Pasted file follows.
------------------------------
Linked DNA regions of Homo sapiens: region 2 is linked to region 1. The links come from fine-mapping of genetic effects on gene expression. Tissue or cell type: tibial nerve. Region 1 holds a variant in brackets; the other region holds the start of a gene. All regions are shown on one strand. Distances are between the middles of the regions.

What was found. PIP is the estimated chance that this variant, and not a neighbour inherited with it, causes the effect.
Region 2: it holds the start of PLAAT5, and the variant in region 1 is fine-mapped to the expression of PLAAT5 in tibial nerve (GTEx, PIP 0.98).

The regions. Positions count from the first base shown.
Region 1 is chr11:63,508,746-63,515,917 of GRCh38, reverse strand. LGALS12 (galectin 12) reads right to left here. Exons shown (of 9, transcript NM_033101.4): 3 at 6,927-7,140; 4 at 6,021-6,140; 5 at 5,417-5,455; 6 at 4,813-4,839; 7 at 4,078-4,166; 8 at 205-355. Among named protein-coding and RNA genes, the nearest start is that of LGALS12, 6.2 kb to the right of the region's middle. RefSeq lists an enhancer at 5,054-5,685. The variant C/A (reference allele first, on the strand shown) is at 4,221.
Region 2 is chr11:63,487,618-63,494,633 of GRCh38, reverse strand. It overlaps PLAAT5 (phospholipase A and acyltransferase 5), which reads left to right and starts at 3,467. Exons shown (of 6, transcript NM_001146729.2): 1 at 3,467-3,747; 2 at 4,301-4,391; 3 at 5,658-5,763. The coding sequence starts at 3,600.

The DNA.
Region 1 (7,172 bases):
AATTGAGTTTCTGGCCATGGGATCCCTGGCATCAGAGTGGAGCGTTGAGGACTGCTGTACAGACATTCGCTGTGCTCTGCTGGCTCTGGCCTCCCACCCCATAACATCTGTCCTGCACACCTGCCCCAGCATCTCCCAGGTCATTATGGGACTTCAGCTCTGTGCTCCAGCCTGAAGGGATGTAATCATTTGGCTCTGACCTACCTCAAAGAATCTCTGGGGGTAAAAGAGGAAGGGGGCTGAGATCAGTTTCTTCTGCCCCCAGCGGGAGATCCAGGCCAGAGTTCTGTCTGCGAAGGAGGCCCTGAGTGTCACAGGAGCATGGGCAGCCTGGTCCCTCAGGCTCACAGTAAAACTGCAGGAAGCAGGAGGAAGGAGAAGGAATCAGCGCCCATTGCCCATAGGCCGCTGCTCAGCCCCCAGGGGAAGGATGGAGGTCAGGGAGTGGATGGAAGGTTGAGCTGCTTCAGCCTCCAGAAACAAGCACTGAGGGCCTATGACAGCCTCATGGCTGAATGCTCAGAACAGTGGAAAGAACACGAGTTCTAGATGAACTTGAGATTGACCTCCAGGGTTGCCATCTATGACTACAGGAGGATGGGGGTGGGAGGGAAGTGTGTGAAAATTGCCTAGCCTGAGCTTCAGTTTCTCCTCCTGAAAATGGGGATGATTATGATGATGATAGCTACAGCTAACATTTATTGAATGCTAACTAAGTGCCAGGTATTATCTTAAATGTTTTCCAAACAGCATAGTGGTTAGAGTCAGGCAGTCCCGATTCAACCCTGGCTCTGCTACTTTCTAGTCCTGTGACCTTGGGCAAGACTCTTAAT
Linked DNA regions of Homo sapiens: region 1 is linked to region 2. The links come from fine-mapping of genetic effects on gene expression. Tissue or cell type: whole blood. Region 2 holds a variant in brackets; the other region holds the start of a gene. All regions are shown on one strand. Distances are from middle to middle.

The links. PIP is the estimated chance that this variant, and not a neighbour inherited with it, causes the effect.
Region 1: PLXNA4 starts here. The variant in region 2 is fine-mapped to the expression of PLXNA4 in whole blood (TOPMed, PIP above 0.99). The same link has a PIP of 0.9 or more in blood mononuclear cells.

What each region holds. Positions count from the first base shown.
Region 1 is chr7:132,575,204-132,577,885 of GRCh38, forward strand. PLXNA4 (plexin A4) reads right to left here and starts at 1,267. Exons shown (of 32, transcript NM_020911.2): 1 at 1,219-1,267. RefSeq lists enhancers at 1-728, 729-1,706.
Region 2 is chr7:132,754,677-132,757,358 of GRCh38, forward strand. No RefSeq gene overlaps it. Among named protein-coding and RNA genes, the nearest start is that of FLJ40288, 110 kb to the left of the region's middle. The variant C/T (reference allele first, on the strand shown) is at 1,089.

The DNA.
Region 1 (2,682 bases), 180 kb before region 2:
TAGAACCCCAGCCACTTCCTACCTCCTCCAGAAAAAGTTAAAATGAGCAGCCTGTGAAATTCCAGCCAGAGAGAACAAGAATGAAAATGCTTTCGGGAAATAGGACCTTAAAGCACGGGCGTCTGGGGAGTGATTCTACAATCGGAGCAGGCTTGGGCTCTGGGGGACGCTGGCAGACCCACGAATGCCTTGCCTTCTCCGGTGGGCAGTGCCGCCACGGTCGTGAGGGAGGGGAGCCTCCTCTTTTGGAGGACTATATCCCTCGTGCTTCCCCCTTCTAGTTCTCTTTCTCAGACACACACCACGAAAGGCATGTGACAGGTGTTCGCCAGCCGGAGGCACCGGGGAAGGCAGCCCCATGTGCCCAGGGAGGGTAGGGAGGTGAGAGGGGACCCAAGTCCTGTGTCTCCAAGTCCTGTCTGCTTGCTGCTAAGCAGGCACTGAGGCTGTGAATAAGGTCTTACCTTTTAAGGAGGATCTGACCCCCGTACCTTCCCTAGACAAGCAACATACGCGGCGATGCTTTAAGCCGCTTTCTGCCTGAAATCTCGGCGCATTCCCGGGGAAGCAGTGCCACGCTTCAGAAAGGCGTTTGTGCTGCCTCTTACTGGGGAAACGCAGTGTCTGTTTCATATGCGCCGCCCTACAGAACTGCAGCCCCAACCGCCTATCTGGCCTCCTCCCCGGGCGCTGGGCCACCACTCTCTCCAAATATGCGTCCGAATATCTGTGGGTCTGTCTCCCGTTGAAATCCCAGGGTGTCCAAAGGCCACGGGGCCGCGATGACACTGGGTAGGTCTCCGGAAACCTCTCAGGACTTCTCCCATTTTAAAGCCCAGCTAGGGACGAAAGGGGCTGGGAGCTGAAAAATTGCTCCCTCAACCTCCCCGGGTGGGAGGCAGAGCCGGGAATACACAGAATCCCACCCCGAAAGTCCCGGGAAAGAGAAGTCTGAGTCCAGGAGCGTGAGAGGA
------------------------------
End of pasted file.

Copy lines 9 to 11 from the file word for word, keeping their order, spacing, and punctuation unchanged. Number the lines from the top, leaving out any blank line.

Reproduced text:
AATTGAGTTTCTGGCCATGGGATCCCTGGCATCAGAGTGGAGCGTTGAGGACTGCTGTACAGACATTCGCTGTGCTCTGCTGGCTCTGGCCTCCCACCCCATAACATCTGTCCTGCACACCTGCCCCAGCATCTCCCAGGTCATTATGGGACTTCAGCTCTGTGCTCCAGCCTGAAGGGATGTAATCATTTGGCTCTGACCTACCTCAAAGAATCTCTGGGGGTAAAAGAGGAAGGGGGCTGAGATCAGTTTCTTCTGCCCCCAGCGGGAGATCCAGGCCAGAGTTCTGTCTGCGAAGGAGGCCCTGAGTGTCACAGGAGCATGGGCAGCCTGGTCCCTCAGGCTCACAGTAAAACTGCAGGAAGCAGGAGGAAGGAGAAGGAATCAGCGCCCATTGCCCATAGGCCGCTGCTCAGCCCCCAGGGGAAGGATGGAGGTCAGGGAGTGGATGGAAGGTTGAGCTGCTTCAGCCTCCAGAAACAAGCACTGAGGGCCTATGACAGCCTCATGGCTGAATGCTCAGAACAGTGGAAAGAACACGAGTTCTAGATGAACTTGAGATTGACCTCCAGGGTTGCCATCTATGACTACAGGAGGATGGGGGTGGGAGGGAAGTGTGTGAAAATTGCCTAGCCTGAGCTTCAGTTTCTCCTCCTGAAAATGGGGATGATTATGATGATGATAGCTACAGCTAACATTTATTGAATGCTAACTAAGTGCCAGGTATTATCTTAAATGTTTTCCAAACAGCATAGTGGTTAGAGTCAGGCAGTCCCGATTCAACCCTGGCTCTGCTACTTTCTAGTCCTGTGACCTTGGGCAAGACTCTTAAT
Linked DNA regions of Homo sapiens: region 1 is linked to region 2. The links come from fine-mapping of genetic effects on gene expression. Tissue or cell type: whole blood. Region 2 holds a variant in brackets; the other region holds the start of a gene. All regions are shown on one strand. Distances are from middle to middle.

The links. PIP is the estimated chance that this variant, and not a neighbour inherited with it, causes the effect.